After years of neglect OpenOffice could shut down
OpenOffice, once the premier open source alternative to Microsoft Office, could be shut down because there aren’t enough developers to update the office suite. Project leaders are particularly worried about their ability to fix security problems.
An e-mail thread titled, “What would OpenOffice retirement involve?” was started yesterday by Dennis Hamilton, vice president of Apache OpenOffice, a volunteer position that reports to the Apache Software Foundation (ASF) board.
“It is my considered opinion that there is no ready supply of developers who have the capacity, capability, and will to supplement the roughly half-dozen volunteers holding the project together,” Hamilton wrote.
No decisions have been made yet, but Hamilton noted that “retirement of the project is a serious possibility,” as the Apache board “wants to know what the project’s considerations are with respect to retirement.”
Few updates and a lingering security hole
Many developers have abandoned OpenOffice to work on LibreOffice, a fork that got its first release in January 2011. While LibreOffice issues frequent updates, OpenOffice’s most recent version update was 4.1.2 in October 2015. That was the only OpenOffice release in 2015, and there were only two updates in all of 2014. LibreOffice got 14 version updates in 2015 alone.
In July, OpenOffice issued an advisory about a security vulnerability that had no fix. The problem could let attackers craft denial-of-service attacks and execute arbitrary code. One of the workarounds suggested by the OpenOffice project was to use LibreOffice or Microsoft Office instead. A patch for that problem that can be applied to existing versions of OpenOffice was released in late August, but concerns about fixing future security problems remain.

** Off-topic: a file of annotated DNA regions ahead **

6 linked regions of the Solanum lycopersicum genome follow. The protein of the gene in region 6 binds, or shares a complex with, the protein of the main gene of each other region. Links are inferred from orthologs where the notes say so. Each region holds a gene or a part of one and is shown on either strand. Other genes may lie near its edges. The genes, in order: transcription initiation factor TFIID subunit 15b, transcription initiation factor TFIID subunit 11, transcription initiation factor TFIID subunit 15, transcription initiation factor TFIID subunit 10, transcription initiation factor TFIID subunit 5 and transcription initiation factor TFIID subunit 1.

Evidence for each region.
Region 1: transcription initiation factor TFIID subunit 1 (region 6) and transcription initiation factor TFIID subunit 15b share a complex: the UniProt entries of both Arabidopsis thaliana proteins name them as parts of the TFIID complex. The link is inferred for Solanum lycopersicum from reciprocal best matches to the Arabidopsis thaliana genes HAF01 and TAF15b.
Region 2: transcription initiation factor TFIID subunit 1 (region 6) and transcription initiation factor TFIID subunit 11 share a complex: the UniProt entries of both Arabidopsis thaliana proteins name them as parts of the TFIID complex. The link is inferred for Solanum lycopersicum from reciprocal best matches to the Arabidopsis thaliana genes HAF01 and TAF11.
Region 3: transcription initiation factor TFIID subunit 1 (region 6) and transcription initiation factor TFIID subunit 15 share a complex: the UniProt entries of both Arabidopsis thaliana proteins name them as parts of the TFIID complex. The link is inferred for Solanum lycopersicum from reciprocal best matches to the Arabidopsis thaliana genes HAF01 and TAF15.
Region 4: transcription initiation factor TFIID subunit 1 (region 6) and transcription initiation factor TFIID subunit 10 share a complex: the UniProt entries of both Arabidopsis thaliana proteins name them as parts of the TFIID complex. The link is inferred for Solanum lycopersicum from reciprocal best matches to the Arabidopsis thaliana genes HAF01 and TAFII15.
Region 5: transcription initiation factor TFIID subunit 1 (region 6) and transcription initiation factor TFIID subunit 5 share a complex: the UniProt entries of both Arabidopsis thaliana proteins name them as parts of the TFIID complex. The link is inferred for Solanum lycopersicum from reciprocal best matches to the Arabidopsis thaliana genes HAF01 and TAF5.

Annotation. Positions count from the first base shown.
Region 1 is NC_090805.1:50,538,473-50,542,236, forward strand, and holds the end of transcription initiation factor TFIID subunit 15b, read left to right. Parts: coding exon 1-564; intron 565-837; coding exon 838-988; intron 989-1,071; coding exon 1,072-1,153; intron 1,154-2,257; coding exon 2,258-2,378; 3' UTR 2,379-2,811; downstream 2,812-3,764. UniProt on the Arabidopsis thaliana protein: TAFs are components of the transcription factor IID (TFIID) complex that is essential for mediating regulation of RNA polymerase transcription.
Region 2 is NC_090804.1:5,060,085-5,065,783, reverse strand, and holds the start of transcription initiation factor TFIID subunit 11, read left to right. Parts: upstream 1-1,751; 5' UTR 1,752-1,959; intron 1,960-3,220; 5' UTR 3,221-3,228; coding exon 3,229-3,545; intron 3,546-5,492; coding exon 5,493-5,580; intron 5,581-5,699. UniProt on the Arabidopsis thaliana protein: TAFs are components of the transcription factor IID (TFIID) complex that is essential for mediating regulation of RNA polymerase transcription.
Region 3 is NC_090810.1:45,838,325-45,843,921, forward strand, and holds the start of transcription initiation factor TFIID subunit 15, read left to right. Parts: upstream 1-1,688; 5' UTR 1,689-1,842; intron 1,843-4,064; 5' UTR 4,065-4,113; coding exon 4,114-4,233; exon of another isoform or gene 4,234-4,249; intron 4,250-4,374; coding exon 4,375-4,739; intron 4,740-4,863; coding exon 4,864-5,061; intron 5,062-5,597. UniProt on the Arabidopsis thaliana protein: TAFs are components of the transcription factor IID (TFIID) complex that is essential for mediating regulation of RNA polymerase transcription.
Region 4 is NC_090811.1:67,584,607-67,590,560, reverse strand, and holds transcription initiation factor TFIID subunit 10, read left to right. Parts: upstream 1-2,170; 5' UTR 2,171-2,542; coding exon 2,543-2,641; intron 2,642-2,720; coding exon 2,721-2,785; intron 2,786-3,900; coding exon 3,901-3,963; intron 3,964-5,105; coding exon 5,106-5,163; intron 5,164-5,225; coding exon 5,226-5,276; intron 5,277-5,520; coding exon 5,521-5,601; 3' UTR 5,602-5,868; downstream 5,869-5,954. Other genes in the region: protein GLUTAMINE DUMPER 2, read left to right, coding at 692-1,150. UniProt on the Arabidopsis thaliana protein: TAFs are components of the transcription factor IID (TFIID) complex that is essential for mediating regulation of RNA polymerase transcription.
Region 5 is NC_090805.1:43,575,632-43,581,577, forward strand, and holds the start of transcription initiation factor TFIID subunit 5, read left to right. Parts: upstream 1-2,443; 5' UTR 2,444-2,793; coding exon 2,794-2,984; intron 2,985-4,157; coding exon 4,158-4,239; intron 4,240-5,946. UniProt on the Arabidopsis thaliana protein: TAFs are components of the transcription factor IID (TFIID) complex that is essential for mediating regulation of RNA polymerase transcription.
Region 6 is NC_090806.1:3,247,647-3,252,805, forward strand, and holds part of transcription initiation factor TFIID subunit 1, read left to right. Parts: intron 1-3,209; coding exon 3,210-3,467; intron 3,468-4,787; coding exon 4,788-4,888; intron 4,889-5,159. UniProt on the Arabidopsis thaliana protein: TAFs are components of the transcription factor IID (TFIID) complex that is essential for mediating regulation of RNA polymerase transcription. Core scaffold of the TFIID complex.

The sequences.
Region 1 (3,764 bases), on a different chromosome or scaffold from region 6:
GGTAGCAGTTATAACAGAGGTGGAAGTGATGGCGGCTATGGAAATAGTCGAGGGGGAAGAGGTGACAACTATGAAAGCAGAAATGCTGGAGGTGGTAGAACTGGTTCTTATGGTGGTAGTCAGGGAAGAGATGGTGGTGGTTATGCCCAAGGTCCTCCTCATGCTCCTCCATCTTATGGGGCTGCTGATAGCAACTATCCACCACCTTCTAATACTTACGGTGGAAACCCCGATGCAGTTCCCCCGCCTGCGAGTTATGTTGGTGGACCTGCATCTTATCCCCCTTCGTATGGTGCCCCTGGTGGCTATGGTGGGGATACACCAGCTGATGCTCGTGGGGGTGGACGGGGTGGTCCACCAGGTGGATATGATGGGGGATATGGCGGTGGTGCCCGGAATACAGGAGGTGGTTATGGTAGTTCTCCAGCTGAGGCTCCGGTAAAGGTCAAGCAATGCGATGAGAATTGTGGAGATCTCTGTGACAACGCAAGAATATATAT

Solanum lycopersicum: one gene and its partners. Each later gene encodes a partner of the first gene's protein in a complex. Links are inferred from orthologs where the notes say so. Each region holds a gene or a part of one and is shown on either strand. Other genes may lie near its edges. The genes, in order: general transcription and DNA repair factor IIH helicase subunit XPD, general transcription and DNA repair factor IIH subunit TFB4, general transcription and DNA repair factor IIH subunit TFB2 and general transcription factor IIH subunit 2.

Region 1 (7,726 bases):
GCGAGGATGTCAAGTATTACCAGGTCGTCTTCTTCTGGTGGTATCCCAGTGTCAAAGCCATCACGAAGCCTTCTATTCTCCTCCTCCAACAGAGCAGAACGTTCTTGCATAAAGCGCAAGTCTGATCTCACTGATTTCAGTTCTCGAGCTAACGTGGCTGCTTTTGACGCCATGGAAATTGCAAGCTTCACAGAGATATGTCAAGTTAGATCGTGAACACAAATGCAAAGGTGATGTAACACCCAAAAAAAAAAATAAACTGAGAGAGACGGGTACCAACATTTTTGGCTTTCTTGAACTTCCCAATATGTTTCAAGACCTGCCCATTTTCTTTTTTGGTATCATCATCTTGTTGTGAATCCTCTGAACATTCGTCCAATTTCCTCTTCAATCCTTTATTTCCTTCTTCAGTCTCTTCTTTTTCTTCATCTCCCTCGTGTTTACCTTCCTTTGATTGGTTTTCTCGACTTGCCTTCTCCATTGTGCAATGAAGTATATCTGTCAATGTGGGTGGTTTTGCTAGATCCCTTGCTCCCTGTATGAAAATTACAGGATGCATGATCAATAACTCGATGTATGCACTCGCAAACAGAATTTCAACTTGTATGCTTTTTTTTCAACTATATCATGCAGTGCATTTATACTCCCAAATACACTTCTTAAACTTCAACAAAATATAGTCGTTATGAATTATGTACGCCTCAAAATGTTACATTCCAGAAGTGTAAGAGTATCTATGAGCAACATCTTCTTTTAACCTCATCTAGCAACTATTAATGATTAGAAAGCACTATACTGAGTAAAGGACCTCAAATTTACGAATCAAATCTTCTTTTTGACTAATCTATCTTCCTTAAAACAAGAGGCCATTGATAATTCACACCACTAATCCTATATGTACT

Though the vulnerability didn’t become public until recently, Hamilton wrote that the problem and a proof of concept was reported to the OpenOffice team just as version 4.1.2 was about to be released. Developers figured out a source code fix in March this year, but “we were sitting on the fix because we didn’t want to give anyone ideas when they saw it applied to the source code unless there was a release in the works,” Hamilton wrote.
The person who reported the vulnerability became “concerned about sitting on the disclosure any longer,” but OpenOffice worked out a compromise “to create a hotfix instead of attempting to work up a full maintenance release (e.g., a 4.1.3),” Hamilton wrote.
“In the case of Apache OpenOffice, needing to disclose security vulnerabilities for which there is no mitigation in an update has become a serious issue,” Hamilton wrote. By the time a new version release incorporates the fix, it will likely be “a year since the release of Apache OpenOffice 4.1.2.”
The ASF board asked the OpenOffice project management committee “to account for this inability and to provide a remedy,” and ASF wants monthly updates rather than the usual quarterly ones, Hamilton wrote.
How a shutdown would proceed
While the board hasn’t ordered any specific solution, Hamilton noted that ending the project is one option and described a possible process for retiring OpenOffice. Source code would remain available for anyone interested in using it, but the project would provide no means of committing changes. Installable binaries would be retained in an archive system, but there would be “no further additions.” The mechanism for announcing updates to the latest version of OpenOffice would be adjusted to provide “advice to users about investigating still-supported alternatives.”
Various other components of the project would have to be shut down, including public discussion mailing lists and mailing lists for developers. OpenOffice would shut down its blog and Twitter and Facebook accounts. The project management committee would be disbanded, but Apache would maintain an e-mail address that accepts requests to make use of the OpenOffice brands.